City seeks to clarify, tweak outdoor dining rules
CHARLESTON, W.Va. -- If you eat or drink in one of those fenced-in outdoor dining areas along Capitol Street, you can't smoke, right? It's a no-brainer.
Apparently not. Despite language in the Kanawha-Charleston Health Department's clean indoor-air regulation that specifically bans smoking in outdoor dining areas, folks have been lighting up.
So City Council members are trying to tweak the regulations they passed a year ago that govern outdoor dining in the city's central business district. The council's Planning Committee will meet Thursday night to discuss a bill introduced last week that, among other things, adds language to ban smoking.
"We thought we made that clear, but it appears some people are smoking in the outdoor dining area," said Councilman Andy Richardson, who helped draft the original rules last year.
Committee Chairwoman Mary Jean Davis said the intent is to make sure folks don't smoke in the outdoor-dining area. "People don't like to eat in those areas and have to smell the smoke."
So far, just two restaurants along Capitol Street offer fenced-in outdoor dining -- Bar 101/Ichiban and Adelphia Sport Bar & Grill. "I know Quarrier Diner [the downstairs bar] is looking at it, and Pies & Pints," Davis said.
Two other changes are in the works. Council members are planning to widen the minimum 36-inch-wide free sidewalk area between the fence and curb, and require restaurant owners to use city-supplied fences instead of putting up their own.
Dan Vriendt, the city planning director, said the fence issue came up at one of the city's department head meetings.
"I think there's a desire to have more uniform standards, in terms of the fencing," Vriendt said. "It's a little hard where we didn't allow people to attach to the sidewalk. Fences may not be as sturdy as possible.
"We're looking at making things more uniform and stable, maybe by using a sleeve that goes down to a plate under the brick pavers, so things don't fall over.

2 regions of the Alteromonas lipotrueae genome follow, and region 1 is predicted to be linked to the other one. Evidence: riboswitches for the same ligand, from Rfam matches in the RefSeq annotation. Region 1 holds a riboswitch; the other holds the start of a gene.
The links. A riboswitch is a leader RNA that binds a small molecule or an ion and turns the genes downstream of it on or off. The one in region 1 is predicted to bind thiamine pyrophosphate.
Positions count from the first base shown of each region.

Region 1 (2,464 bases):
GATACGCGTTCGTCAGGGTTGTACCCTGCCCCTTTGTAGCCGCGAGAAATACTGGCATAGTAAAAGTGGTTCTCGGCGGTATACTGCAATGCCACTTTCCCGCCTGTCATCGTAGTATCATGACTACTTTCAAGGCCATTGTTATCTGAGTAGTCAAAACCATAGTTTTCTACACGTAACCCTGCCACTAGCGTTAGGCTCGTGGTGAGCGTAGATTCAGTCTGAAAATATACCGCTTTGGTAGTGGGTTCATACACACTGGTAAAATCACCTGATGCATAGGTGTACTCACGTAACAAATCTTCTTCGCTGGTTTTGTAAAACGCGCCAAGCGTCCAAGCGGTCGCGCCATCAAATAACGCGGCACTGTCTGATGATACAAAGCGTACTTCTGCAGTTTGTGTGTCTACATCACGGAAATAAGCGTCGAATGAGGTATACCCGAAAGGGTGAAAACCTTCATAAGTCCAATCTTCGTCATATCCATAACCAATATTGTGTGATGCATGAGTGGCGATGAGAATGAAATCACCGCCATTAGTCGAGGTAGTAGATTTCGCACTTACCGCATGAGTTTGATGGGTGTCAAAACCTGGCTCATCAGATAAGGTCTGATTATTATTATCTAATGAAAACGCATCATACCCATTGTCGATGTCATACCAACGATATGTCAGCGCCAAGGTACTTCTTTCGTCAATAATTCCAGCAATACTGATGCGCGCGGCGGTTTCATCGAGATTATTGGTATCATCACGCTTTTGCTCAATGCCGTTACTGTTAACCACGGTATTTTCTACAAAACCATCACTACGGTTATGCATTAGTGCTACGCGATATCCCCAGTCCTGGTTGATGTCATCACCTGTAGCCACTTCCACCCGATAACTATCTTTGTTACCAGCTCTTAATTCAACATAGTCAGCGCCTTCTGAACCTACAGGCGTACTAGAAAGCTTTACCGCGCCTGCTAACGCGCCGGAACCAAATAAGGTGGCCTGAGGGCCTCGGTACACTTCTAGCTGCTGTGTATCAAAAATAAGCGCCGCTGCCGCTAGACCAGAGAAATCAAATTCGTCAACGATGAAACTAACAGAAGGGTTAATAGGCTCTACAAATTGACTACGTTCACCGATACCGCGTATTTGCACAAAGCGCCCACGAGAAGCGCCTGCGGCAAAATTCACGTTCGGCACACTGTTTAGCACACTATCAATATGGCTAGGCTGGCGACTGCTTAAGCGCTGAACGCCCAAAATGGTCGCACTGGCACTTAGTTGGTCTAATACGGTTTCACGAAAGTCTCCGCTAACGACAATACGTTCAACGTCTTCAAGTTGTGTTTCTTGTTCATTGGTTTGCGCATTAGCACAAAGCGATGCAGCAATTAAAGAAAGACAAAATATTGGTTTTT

"The city has done a lot of streetscape work on Capitol Street, creating a uniform look. This is kind of an extension of that," he said.
As drafted last week, the bill would require restaurants to reimburse the city for the cost of the fencing, through an annual fee or leasing arrangement, on top of the $25 annual fee they pay for renewing their outdoor dining licenses.
Terms of the fee are still being worked out, Vriendt said. "I don't know what that cost might be. I think the city will want to cover some of the cost. Whether it's all the cost over a period of years or some of the cost, that's up to the pleasure of the committee."
Although the bill proposes to increase the pedestrian space along the sidewalk to 48 inches, Davis said the final width could be less. The American with Disabilities Act requires at least 36 inches for wheelchair accessibility.
"We've had complaints from people who are handicapped who try to get around the barriers," she said. "It's pretty tight. You need a little more clearance to make it more comfortable. We could compromise and have 42 inches.
"We knew this was new to the city and that we would come back and tweak it," Davis said of the regulations. "It took some of the wheelchair users to tell us and make us aware of their problems.
"We'll know with the discussion [Thursday] how we can improve so people can come downtown and enjoy it more."
Reach Jim Balow at email@example.com or 304-348-5102.